Home Institution

Cornell University

Publication Date

Spring 2015

Program Name

South Africa: Community Health and Social Policy

Abstract

This study seeks to explore perceptions of democracy among young voting age South Africans, and how they vary across racial communities. While perceptions of democracy encompass a broad range of topics, this study focuses on the more tangible aspects of youth engagement with democracy. This study questions what democracy means to young South Africans, how it plays out in daily life, how successful its implementation in South Africa has been, and what it would ideally look like in the future. Because youth engagement with these discussions will significantly affect democracy’s trajectory in the future, it is essential to understand young South Africans’ answers to these questions.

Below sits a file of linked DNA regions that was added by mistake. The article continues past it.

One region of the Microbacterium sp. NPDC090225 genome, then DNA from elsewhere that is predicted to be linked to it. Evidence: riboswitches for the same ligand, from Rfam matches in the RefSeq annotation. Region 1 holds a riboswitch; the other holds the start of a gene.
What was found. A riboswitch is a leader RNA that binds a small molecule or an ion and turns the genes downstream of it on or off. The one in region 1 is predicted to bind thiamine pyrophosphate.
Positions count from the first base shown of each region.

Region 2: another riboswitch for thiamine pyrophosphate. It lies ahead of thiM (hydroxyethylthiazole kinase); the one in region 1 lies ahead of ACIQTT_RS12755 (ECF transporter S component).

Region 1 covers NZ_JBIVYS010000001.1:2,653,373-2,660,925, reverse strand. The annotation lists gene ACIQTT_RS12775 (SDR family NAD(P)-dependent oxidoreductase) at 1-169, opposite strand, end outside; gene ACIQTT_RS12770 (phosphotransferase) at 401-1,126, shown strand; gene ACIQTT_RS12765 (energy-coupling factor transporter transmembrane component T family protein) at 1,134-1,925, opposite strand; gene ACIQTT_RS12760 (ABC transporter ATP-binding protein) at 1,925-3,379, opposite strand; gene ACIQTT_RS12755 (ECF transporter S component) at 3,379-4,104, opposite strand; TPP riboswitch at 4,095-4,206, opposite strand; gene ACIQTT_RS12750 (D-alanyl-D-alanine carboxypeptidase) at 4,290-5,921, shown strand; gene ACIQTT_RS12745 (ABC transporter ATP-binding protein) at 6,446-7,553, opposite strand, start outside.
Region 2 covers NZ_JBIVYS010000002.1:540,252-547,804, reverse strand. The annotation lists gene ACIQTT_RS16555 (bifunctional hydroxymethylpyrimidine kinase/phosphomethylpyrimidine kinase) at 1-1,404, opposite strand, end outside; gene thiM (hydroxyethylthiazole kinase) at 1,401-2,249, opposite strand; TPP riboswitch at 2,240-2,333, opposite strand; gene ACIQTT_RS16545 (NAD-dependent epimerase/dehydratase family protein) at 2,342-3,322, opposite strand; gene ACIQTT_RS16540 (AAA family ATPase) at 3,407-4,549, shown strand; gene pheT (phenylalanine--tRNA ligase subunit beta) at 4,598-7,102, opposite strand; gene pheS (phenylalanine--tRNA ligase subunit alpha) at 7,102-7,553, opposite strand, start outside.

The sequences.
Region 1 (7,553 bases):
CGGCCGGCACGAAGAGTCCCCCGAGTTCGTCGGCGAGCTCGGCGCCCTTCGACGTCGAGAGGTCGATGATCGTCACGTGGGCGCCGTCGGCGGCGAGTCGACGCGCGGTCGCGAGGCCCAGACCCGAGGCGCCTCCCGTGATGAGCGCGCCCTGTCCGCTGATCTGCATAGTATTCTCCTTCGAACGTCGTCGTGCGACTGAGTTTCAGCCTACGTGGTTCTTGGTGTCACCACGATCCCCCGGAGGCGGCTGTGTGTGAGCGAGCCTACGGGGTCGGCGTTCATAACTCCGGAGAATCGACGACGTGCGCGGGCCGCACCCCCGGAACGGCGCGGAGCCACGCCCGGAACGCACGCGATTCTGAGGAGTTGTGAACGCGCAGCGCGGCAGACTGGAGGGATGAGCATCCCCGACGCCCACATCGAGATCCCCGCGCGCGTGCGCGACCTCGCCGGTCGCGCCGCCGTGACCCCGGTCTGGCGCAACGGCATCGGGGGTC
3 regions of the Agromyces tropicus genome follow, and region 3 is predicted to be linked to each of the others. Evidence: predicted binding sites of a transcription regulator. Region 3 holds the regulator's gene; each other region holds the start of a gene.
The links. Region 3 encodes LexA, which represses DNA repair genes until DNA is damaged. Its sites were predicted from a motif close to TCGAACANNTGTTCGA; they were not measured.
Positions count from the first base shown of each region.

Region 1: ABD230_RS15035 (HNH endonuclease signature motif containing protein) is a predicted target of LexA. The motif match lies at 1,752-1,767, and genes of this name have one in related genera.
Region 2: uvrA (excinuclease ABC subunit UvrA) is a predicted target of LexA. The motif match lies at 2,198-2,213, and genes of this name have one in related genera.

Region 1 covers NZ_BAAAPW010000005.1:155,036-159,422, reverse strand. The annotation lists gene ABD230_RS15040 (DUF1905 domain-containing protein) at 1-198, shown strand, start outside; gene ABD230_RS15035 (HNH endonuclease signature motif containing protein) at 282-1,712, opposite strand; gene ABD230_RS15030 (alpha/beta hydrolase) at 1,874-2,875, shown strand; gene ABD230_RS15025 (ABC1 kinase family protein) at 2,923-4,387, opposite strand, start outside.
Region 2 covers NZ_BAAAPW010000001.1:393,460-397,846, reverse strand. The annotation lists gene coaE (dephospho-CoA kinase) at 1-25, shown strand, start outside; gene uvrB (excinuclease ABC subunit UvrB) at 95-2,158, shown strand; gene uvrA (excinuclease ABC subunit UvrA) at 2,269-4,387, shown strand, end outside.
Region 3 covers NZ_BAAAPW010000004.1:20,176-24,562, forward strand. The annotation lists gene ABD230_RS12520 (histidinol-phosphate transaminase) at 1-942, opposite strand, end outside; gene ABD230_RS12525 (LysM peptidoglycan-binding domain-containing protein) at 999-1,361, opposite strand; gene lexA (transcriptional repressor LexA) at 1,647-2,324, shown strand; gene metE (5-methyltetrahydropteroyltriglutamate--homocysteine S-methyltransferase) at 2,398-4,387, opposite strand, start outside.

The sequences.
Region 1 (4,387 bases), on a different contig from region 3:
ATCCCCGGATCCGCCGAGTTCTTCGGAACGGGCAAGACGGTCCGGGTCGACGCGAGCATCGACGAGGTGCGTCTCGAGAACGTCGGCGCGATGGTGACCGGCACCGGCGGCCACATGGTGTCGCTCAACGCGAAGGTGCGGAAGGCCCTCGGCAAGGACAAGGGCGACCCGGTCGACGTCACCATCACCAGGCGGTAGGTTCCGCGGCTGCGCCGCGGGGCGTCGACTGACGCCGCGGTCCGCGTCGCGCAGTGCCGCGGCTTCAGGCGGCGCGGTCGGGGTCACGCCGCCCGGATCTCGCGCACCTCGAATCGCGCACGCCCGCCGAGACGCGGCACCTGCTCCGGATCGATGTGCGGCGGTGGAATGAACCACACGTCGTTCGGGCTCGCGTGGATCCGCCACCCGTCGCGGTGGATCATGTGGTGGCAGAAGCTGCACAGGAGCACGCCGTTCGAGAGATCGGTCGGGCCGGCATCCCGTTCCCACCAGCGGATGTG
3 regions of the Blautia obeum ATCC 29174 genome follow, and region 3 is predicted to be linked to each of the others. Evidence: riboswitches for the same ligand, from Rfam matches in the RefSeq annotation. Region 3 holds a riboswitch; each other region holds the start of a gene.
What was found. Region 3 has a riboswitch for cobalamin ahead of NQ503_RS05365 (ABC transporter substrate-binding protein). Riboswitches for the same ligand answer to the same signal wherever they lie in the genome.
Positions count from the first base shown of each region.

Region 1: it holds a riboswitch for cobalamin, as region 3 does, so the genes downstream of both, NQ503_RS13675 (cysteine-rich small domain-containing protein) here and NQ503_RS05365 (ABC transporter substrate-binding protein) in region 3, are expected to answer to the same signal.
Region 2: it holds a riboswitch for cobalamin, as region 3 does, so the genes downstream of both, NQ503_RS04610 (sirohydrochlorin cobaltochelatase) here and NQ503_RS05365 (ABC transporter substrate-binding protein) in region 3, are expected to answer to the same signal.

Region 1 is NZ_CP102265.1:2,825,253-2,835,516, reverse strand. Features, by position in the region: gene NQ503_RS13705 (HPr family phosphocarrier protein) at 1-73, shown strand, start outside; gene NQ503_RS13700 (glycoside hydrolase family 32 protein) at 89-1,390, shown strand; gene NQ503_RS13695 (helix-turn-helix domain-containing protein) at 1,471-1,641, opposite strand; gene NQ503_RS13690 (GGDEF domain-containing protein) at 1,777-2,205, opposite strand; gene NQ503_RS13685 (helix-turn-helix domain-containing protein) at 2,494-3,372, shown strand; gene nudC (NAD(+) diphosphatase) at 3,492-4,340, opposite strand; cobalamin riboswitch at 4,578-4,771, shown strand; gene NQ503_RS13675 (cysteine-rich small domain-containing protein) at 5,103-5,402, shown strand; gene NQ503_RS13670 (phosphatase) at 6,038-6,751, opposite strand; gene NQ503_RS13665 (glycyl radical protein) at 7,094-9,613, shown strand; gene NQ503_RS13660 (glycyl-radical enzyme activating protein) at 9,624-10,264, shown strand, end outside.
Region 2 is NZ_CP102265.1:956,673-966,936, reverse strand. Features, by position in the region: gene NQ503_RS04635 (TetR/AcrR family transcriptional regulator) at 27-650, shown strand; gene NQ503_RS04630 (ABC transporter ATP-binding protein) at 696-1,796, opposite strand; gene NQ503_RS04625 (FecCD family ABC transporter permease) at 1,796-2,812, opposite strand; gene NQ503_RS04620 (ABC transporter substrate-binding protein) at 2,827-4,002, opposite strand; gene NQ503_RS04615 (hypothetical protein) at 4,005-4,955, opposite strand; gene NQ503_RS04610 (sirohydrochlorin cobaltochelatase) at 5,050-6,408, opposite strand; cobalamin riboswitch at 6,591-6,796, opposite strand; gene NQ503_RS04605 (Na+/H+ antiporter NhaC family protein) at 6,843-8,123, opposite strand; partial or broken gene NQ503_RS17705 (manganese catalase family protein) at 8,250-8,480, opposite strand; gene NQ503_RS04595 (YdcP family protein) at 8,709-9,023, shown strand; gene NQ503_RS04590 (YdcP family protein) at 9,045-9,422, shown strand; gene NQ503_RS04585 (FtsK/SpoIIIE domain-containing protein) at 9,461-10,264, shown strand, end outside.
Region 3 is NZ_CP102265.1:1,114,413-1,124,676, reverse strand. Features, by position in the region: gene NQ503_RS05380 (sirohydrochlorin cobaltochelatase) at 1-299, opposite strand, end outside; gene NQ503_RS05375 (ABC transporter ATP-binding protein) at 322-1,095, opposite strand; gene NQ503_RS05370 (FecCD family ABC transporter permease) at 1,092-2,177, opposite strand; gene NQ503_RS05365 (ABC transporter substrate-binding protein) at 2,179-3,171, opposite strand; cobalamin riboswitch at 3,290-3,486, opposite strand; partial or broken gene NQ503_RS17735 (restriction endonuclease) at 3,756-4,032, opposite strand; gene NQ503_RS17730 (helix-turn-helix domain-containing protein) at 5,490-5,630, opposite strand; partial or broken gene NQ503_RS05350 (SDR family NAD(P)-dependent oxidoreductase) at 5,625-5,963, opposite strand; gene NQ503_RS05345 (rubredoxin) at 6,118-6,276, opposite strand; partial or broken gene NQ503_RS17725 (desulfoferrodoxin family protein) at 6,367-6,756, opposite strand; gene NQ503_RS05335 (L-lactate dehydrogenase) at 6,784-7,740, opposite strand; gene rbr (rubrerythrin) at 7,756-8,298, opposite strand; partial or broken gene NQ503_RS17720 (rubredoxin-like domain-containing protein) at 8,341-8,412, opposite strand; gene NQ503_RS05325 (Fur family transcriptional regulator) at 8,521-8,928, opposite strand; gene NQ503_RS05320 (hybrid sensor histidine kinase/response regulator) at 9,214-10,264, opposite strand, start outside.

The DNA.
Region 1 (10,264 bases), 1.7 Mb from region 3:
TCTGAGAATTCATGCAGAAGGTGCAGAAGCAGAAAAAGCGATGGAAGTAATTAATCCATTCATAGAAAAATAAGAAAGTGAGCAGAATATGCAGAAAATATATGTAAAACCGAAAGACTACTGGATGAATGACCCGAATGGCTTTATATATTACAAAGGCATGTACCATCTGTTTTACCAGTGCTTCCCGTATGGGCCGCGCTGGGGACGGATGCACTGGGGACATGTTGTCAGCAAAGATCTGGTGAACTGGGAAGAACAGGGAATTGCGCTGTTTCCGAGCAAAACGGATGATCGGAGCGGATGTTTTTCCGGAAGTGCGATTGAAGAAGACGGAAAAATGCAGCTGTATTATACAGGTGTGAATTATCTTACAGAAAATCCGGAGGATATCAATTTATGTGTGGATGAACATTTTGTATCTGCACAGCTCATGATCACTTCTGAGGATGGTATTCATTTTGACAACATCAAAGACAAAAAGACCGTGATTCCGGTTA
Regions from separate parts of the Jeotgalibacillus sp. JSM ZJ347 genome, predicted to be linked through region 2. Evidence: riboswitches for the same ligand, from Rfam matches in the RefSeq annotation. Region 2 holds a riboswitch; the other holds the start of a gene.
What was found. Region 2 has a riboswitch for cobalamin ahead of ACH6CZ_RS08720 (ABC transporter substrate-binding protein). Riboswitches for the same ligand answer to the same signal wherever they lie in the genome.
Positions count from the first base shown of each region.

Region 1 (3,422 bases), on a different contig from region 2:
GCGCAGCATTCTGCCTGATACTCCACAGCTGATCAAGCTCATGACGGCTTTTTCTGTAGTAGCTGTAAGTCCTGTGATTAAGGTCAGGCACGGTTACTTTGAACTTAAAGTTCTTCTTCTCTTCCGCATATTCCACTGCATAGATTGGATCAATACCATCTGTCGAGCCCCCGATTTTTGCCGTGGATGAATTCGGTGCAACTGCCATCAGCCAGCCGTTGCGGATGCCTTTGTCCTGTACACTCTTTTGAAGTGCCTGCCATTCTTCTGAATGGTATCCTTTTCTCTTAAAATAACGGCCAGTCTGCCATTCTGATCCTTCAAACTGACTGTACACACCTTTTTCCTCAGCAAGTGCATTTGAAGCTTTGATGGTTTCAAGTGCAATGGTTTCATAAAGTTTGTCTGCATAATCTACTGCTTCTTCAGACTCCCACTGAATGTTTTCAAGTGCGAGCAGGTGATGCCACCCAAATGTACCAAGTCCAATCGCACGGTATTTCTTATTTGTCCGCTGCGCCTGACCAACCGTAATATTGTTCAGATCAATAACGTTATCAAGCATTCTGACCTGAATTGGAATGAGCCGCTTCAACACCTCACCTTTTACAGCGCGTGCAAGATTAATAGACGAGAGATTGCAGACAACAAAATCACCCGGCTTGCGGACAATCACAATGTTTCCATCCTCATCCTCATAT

Information for this study was collected from open-ended interviews and informal conversations with young voting-age South Africans in Cato Manor, Chatsworth, and around Durban. Each individual that was interviewed about their experience with democracy had unique responses, and they each interpreted their involvement and relationship with the South African government differently. However, certain trends emerged in responses along lines of race and community. The meaning of democracy and its success in South Africa differed across Black, Indian and White South Africans. Furthermore, many participants across racial categories expressed a desire for a nonracial democracy in the future, but diverged on their specific expectations of government service provision and responsibilities.

Disciplines

African Studies | Civic and Community Engagement | Community-Based Learning | Community-Based Research | Demography, Population, and Ecology | Politics and Social Change

 

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